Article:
What's Really Holding Back Blockchain in Financial Services

By Grody, Allan D. | American Banker, July 12, 2017 | Go to article overview

What's Really Holding Back Blockchain in Financial Services


Grody, Allan D., American Banker


Byline: Allan D. Grody

Starting out on a technology journey is never easy. History has taught us though that by starting the journey the path will become clearer and solutions will follow.

The telephone was thought of as a foolish venture. Too many human operators would be needed to connect all those calls. Who would have thought, 75 years ago, that marrying a teletype to a telephone and then a telephone to a television would result in something close to Dick Tracy's wristwatch -- a portable device allowing instantaneous voice, video and text communication from everywhere to anywhere at any time?

Today, many blockchain experiments in finance are being converted to real-life applications providing meaningful solutions to existing problems, such as Nasdaq's private equity trading exchange, the Depository Trust and Clearing Corp.'s trade warehouse and credit default swaps platforms and IBM's bank consortium for international trade for small and medium-size enterprises. The technology is also finding new uses such as cloud storage, digital identification and a proliferation of non-central-bank digital currencies.

Most applications, however, are simply point solutions, replacing existing supply chain components with blockchain technologies, not the transformational disruptive vision for removing centralist supply chain intermediaries.

The real transformative vision, replacing the financial system's infrastructure of multiple ledgers with a single distributed ledger, needs a continuous regulatory rethink and additional technology upgrades. Most importantly, it needs to unlock the control over infrastructure by powerful centralists in favor of transaction flows amongst financial institutions themselves.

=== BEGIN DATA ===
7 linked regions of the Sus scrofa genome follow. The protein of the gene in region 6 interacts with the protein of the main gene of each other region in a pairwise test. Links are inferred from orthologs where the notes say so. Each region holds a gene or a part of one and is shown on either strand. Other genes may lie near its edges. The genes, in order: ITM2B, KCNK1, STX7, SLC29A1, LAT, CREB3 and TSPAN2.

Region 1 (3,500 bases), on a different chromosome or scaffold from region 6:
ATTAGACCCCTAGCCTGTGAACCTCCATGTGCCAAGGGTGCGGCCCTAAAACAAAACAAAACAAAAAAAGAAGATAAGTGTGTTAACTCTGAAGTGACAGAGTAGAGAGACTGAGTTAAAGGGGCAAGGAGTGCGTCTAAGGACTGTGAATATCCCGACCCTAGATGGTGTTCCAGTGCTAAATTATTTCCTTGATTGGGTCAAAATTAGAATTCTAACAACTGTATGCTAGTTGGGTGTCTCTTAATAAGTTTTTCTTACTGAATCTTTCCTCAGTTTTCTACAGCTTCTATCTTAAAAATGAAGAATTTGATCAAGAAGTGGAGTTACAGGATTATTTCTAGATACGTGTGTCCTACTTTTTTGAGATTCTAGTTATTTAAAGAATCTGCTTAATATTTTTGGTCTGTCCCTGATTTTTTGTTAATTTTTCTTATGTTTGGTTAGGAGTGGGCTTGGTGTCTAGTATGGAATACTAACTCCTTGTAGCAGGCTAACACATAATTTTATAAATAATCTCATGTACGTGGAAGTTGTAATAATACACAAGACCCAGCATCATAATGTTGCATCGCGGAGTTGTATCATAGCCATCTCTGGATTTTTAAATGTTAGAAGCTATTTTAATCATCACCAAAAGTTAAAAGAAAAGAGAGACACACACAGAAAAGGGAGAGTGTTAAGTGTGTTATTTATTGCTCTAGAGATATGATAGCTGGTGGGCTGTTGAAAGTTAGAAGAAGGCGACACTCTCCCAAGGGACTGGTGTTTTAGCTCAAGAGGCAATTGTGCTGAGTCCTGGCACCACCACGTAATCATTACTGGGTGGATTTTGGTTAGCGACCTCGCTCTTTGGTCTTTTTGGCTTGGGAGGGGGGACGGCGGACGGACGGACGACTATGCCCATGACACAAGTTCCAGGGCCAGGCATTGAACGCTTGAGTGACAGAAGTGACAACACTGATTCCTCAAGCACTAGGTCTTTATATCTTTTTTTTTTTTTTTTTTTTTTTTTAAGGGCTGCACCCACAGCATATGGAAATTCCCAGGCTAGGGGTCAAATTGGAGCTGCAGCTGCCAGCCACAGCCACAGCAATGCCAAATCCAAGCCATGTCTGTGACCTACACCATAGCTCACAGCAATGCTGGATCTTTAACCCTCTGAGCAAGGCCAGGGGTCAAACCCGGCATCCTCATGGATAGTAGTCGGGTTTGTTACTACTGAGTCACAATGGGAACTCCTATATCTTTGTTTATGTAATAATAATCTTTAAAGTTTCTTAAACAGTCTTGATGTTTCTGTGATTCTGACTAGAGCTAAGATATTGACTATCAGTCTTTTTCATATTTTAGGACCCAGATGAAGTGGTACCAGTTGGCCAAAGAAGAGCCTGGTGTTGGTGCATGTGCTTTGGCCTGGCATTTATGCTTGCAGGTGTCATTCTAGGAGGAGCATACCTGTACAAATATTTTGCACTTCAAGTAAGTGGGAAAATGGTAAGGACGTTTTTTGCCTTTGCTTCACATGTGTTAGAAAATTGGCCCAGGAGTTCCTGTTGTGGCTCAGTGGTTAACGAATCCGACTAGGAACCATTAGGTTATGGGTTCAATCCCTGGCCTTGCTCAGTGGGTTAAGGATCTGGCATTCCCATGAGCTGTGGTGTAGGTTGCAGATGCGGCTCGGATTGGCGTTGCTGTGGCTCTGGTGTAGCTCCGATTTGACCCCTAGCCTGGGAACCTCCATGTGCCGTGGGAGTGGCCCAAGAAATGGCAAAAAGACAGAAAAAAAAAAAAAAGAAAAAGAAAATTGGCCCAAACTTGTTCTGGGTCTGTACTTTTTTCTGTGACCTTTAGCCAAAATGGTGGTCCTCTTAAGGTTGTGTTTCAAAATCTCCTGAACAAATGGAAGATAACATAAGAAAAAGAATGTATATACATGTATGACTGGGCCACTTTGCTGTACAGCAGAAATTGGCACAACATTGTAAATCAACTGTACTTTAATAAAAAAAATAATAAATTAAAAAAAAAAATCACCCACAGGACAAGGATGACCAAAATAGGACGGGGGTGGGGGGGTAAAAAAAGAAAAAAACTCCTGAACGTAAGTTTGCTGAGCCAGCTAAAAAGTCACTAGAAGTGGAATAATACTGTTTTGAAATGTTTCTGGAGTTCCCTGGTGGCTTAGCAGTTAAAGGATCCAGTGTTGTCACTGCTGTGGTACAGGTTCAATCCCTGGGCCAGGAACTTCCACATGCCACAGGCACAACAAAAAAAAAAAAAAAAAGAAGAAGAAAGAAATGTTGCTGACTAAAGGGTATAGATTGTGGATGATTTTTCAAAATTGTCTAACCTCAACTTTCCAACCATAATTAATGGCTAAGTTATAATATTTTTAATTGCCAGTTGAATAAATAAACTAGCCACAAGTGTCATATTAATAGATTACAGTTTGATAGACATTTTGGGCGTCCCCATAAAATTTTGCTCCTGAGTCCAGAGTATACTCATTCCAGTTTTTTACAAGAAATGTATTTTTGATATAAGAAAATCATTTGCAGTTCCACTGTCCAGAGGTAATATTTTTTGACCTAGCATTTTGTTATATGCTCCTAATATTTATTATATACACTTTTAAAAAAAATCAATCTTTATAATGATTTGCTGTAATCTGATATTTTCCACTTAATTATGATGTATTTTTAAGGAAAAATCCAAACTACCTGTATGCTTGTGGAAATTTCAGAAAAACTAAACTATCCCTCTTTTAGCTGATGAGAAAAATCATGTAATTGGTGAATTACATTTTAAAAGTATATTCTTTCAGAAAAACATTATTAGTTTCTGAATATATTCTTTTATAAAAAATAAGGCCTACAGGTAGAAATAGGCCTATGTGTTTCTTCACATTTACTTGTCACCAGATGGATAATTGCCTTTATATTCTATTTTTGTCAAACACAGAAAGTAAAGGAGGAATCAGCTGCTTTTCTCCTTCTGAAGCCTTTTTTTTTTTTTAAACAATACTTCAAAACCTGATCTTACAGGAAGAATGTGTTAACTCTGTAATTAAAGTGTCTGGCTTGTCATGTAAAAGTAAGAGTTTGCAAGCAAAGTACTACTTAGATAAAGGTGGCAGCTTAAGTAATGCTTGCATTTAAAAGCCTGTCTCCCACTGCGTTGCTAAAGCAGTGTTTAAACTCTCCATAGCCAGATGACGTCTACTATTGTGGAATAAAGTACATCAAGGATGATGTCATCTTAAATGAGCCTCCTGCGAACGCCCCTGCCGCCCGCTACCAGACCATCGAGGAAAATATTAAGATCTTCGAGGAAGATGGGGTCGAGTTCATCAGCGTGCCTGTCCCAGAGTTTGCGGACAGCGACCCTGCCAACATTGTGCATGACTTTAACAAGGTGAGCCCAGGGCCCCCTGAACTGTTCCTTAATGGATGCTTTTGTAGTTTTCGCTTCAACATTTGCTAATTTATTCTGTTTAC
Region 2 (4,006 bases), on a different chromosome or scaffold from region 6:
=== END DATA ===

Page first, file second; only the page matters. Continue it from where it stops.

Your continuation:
Regulatory accommodations are already evident, speedier transaction validation only needs time, and the centralists need a push by those in whose name they serve, mainly the largest 100 or so financial institutions, most of which regulators have pegged as globally or domestically systemically important.

In 1993 I was experimenting with the newly commercialized ARPANET as it was about to be rebranded the internet. We built one of the first commercial financial applications, an Investment site called INVESTORS Advantage. Every day I walked into the office asking "how slow is it?" In those days this was the critical issue.

There was no lack of vision as to what we could do with the internet's marvelous new communications capability and its dazzling presentation technology. But back then it wasn't fast enough, especially for the main large-value-transferring B2B applications in finance -- clearing, payment, settlement, and trade and position recordkeeping. But the speed issue is long a thing of the past.

Now the same thing about speed, that it's not fast enough, is being said about the use of blockchains, more specifically the two breakthrough components: distributed ledger technology (DLT) and cryptographic validation of transactions.

Like the internet before it, blockchain technology needs patience to achieve speed. "If you build it, they will come" is transformed in the blockchain space to "build it and speed will come".

Concerns about latency are understandable, given the recent bottlenecks and impasse over scaling the original blockchain, the one behind the digital currency bitcoin. Proof of work, the hard-to-find but easy-to-verify math problem that must be solved to write to a secure blockchain, requires powerful computers. But Moore's law has processing speed increasing twofold every 18 months, proportional to the density of the number of transistors per square inch, and large financial institutions can support a proof-of-work system's computer and bandwidth requirements. They can also leverage their permissioning role as the portal into the financial system, augmented by a watchful regulator sharing a node on the distributed ledger and, perhaps, each of the financial institutions' auditors as well. …

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